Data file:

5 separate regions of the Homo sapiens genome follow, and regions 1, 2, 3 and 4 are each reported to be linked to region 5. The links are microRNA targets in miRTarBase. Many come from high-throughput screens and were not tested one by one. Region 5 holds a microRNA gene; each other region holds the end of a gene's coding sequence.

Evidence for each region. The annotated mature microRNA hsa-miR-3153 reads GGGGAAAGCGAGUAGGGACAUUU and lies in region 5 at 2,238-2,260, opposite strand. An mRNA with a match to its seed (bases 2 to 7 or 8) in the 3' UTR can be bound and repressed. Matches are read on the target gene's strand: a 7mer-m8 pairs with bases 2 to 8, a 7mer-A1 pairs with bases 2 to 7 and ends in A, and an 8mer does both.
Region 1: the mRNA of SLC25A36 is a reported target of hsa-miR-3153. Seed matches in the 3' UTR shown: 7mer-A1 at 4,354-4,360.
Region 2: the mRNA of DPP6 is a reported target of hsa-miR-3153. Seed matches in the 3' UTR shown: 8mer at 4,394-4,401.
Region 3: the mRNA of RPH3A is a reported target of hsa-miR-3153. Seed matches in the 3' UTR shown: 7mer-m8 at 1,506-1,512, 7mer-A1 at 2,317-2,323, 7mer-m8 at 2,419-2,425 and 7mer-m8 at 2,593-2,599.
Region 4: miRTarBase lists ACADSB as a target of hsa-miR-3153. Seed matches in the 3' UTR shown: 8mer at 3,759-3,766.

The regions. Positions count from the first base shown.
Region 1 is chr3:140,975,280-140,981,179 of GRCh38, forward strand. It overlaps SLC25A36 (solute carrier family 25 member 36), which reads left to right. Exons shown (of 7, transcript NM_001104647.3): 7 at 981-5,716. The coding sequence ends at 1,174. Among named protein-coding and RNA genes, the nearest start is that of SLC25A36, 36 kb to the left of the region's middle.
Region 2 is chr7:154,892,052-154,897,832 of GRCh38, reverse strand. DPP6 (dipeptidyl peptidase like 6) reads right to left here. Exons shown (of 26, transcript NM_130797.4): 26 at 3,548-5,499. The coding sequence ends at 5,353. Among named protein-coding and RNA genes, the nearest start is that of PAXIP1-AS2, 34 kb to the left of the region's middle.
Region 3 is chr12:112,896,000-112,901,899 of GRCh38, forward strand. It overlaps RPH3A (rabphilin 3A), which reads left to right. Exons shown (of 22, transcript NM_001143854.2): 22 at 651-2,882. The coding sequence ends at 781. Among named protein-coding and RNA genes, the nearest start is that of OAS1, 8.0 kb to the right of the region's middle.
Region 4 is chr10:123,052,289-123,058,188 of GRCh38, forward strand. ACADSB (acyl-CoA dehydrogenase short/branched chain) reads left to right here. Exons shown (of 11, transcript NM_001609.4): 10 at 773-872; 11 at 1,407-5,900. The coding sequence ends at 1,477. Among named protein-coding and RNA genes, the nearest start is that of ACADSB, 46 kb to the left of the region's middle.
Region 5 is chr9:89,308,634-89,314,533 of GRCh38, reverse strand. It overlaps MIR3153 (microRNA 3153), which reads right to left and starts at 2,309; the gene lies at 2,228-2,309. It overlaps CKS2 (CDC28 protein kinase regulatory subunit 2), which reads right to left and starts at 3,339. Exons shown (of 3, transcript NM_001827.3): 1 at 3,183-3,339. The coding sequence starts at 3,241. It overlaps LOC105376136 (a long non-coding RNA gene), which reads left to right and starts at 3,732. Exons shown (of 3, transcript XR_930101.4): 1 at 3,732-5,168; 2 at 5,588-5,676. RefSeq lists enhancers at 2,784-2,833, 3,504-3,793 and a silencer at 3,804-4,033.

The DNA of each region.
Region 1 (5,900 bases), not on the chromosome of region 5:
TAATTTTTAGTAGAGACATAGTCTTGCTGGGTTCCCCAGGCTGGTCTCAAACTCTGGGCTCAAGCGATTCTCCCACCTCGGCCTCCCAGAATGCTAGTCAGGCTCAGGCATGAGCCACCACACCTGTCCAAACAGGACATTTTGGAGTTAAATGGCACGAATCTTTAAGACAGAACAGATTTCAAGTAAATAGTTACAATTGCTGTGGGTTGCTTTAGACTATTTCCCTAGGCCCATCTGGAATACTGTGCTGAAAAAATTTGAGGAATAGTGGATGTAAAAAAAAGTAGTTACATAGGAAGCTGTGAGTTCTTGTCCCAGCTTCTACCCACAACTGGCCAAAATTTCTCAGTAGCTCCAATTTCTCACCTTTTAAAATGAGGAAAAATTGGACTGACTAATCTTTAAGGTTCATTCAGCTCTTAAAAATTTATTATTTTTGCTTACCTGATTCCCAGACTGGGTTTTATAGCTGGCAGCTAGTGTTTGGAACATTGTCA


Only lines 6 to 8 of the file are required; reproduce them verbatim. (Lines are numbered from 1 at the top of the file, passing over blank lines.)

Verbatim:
Region 4: miRTarBase lists ACADSB as a target of hsa-miR-3153. Seed matches in the 3' UTR shown: 8mer at 3,759-3,766.

The regions. Positions count from the first base shown.
Region 1 is chr3:140,975,280-140,981,179 of GRCh38, forward strand. It overlaps SLC25A36 (solute carrier family 25 member 36), which reads left to right. Exons shown (of 7, transcript NM_001104647.3): 7 at 981-5,716. The coding sequence ends at 1,174. Among named protein-coding and RNA genes, the nearest start is that of SLC25A36, 36 kb to the left of the region's middle.